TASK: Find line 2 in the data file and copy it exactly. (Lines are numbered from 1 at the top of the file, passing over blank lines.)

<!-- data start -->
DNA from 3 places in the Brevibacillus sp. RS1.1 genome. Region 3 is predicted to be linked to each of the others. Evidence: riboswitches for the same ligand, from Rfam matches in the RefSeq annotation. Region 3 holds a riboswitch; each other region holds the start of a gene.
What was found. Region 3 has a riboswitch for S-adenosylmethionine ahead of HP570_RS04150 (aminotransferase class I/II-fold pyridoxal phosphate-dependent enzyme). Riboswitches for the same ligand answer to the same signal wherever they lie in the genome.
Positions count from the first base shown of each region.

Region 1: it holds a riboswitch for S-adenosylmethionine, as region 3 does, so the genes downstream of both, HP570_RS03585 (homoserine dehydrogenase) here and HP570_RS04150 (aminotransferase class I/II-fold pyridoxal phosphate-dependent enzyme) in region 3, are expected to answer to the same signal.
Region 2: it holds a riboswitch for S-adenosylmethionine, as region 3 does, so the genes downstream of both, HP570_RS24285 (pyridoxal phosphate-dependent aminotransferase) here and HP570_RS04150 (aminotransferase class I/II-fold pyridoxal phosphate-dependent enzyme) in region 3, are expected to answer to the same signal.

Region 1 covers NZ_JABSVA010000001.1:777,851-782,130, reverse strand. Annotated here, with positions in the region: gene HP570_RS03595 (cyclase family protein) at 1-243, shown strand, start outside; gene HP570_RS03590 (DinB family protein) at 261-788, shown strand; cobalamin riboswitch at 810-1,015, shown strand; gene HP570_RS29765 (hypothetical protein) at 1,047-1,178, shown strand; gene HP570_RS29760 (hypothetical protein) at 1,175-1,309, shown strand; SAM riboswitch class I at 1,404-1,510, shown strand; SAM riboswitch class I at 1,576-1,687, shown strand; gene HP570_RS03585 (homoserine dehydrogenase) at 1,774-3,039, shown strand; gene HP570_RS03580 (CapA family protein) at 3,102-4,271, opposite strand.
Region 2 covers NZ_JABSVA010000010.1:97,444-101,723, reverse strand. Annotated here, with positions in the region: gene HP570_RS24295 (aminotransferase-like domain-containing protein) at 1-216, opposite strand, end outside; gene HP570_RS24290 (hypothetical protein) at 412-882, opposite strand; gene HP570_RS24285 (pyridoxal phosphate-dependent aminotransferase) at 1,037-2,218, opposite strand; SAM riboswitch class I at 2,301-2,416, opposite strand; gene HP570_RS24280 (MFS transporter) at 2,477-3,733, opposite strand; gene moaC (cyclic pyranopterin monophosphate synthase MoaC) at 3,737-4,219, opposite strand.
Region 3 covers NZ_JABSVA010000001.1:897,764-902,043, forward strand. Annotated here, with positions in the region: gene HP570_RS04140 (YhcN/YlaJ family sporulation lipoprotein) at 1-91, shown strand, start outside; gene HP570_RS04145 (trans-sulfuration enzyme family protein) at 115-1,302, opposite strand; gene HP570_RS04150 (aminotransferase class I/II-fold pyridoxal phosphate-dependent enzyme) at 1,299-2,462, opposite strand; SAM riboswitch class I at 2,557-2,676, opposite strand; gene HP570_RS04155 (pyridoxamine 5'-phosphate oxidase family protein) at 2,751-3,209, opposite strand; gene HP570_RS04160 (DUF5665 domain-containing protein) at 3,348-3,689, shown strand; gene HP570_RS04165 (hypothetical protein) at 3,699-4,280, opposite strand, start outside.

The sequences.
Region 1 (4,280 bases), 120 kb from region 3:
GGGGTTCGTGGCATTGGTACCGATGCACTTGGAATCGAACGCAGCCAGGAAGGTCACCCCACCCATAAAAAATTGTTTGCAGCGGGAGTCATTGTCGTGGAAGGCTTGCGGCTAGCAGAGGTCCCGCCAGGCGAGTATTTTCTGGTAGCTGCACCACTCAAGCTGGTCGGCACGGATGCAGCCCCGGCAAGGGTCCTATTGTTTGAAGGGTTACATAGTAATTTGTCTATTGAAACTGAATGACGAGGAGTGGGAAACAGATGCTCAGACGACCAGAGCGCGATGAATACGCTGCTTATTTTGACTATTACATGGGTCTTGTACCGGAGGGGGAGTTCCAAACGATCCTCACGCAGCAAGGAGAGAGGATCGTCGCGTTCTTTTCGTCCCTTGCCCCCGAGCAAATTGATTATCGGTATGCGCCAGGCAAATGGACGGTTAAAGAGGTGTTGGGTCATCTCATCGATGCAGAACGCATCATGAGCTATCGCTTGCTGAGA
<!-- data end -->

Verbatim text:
What was found. Region 3 has a riboswitch for S-adenosylmethionine ahead of HP570_RS04150 (aminotransferase class I/II-fold pyridoxal phosphate-dependent enzyme). Riboswitches for the same ligand answer to the same signal wherever they lie in the genome.